What Is Cover One Defense In American Football?

cover one

What Is Cover One Defense?

In American football, cover one defense is pass coverage in which each defensive player is assigned to cover a specific receiver. This defense is typically used when the offense is expected to pass the ball frequently. It allows each defender to focus on a particular receiver and prevent them from getting open.

Cover one defenses can be vulnerable to plays where multiple receivers are involved, such as crossing routes, as there may not be a defender in position to stop the play. However, these defenses can effectively shut down plays where a single receiver is a primary target.

The cover-one defense can also force turnovers effectively, as they often pressure the quarterback and force them to make quick decisions.

How To Execute

To execute the cover-one defense, the defensive coordinator will assign free safety to “cover” the deep passing route. At the same time, the other defenders play man-to-man coverage on the shorter routes. The linebackers and defensive linemen may also provide support against the run.

Quick, short passing plays can beat the defense, but it is typically very effective against deep passing plays. The defense is often used when the offense is expected to pass the ball downfield, particularly on first and second down.

When executed properly, the cover-one defense can be a very effective way to slow down an opposing offense. However, the defense can be vulnerable to quick, short passes. For this reason, the defensive coordinator must carefully select when to use this type of coverage.

Positives/Negatives of Running Cover One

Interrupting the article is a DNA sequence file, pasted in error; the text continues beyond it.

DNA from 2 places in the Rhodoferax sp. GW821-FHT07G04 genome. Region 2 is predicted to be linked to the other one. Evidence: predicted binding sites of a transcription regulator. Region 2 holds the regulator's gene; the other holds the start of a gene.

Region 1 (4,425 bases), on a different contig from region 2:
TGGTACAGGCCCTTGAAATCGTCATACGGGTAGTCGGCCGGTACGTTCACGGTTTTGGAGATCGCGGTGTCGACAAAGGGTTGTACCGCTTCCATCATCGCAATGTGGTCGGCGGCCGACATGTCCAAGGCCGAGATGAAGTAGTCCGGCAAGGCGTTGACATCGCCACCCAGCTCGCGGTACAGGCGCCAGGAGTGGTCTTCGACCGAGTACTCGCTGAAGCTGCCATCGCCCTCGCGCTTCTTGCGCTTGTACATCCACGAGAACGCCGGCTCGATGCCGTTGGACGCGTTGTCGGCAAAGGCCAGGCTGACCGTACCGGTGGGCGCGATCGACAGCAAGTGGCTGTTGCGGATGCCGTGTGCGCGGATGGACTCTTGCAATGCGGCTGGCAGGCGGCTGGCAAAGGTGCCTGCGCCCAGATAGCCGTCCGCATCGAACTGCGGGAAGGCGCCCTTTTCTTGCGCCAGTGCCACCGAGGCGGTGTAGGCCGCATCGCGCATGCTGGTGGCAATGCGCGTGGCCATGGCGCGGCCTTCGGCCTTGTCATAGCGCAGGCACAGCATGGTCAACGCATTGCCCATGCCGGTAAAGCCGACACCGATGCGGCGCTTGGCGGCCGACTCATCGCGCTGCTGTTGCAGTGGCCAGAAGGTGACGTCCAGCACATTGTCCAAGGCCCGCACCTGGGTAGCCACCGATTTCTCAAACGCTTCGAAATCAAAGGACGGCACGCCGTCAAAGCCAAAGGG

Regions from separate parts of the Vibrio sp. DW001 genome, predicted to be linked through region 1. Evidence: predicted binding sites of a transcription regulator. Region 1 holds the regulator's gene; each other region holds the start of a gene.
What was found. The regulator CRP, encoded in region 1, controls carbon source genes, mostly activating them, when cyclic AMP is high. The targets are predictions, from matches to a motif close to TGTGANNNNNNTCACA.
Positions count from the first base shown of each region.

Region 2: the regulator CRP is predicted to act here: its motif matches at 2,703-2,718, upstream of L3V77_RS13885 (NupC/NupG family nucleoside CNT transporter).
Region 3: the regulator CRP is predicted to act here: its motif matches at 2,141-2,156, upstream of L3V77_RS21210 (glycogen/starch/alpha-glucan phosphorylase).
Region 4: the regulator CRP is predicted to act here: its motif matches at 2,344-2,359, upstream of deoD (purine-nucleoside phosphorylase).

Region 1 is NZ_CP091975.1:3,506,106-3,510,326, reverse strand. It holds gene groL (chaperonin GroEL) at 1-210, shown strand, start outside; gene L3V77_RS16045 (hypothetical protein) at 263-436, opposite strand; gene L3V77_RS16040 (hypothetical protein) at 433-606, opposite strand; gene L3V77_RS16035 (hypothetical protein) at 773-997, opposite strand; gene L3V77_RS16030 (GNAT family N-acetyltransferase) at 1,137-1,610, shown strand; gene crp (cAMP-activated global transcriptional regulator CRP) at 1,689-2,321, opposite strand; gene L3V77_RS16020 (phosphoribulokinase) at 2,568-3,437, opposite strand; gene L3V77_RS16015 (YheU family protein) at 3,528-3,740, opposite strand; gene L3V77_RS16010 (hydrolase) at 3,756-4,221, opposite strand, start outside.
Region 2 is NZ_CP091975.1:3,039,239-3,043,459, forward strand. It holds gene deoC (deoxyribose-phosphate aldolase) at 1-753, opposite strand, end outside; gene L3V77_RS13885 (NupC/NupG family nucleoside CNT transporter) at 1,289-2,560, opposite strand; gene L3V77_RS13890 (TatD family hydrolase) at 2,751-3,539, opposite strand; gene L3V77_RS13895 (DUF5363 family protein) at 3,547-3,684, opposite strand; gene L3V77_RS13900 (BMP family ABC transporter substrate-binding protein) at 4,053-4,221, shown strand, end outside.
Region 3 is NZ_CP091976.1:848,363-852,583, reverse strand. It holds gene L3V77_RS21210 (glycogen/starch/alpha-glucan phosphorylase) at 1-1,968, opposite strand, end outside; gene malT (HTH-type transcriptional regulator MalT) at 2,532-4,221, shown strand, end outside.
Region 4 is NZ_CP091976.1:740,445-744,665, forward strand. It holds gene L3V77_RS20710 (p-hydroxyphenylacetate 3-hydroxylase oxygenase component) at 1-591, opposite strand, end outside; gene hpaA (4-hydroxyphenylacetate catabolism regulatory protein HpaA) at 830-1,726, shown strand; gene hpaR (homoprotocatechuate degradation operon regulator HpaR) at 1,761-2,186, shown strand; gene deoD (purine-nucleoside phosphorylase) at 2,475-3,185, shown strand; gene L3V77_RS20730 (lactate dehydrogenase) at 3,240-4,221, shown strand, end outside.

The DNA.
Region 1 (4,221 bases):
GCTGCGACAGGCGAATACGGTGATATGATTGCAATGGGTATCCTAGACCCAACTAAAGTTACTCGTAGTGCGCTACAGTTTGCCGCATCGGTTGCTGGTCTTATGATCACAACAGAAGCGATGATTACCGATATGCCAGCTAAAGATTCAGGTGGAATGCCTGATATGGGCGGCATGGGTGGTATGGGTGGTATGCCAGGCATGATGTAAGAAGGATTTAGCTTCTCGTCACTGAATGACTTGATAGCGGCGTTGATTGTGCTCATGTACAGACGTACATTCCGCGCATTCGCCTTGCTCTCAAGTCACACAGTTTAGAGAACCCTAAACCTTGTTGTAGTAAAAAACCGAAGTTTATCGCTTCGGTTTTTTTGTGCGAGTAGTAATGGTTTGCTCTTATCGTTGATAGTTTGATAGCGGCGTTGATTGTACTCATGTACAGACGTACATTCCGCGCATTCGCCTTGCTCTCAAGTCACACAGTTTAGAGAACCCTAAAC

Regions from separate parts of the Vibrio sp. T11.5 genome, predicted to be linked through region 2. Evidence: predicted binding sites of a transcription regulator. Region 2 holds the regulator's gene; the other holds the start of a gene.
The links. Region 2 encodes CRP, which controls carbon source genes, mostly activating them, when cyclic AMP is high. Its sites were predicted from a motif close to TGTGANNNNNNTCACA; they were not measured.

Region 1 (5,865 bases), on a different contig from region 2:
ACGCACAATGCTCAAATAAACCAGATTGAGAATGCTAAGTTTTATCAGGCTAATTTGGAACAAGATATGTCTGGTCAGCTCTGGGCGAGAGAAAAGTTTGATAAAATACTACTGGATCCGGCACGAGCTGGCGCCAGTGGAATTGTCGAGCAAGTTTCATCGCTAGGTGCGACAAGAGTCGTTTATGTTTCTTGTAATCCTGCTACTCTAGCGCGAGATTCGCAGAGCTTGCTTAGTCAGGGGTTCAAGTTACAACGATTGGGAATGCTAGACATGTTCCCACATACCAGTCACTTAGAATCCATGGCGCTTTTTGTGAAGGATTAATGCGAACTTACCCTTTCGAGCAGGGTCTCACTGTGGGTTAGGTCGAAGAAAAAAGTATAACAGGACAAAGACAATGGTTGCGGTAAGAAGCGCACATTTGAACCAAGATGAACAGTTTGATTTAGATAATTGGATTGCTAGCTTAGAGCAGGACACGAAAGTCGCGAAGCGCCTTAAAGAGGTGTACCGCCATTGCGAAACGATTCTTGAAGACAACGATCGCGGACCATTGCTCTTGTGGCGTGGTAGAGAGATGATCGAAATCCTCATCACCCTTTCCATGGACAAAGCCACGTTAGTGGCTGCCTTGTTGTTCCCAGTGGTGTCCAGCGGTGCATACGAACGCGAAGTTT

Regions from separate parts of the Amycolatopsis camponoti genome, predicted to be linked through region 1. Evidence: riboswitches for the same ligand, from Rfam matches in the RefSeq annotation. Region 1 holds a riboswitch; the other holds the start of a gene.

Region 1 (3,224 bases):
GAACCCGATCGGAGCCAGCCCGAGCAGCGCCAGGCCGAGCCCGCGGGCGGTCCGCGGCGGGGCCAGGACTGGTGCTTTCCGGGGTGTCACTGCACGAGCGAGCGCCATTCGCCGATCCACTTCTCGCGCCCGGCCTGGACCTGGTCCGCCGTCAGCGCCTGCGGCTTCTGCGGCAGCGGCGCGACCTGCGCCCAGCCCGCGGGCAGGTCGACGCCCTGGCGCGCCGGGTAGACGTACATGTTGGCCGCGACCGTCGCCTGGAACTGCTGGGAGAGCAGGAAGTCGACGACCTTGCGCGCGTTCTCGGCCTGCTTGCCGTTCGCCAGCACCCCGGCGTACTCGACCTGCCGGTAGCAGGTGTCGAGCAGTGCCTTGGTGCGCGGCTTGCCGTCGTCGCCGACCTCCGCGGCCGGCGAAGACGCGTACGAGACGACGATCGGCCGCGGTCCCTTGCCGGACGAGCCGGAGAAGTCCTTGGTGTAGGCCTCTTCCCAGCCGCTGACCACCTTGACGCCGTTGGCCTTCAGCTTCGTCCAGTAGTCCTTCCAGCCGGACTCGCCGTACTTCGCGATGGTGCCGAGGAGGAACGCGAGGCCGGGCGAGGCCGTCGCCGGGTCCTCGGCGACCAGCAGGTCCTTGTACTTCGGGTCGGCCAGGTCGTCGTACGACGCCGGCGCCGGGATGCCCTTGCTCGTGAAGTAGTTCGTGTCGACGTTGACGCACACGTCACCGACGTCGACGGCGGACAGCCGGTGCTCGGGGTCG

As with any defensive scheme in American football, there are both pros and cons to running a Cover One defense. Let’s take a closer look at both sides of the argument:

The Pros:

  • Since Cover One is primarily a zone defense, it can be very effective at confusing quarterbacks and forcing them into making mistakes.
  • It also removes the deep passing game, which forces offenses to be more one-dimensional.
  • Lastly, because it only uses one safety deep, it allows for more aggressive playcalling by the other defenders, resulting in more sacks and turnovers.

The Cons:

  • Cover One can be susceptible to quick, underneath passes like all zone defenses.
  • It can also be beaten by smart playcalling, as offenses can exploit the defense’s main weakness (the deep middle of the field) by running plays to the sidelines.
  • Lastly, because it uses only one safety deep, it leaves the defense vulnerable to big plays if that safety is not in the right place at the right time.

At the end of the day, it is up to each individual defensive coordinator to decide whether Cover One is the right scheme for their team. There are certainly pros and cons to running this type of defense, but it can be effective if used correctly.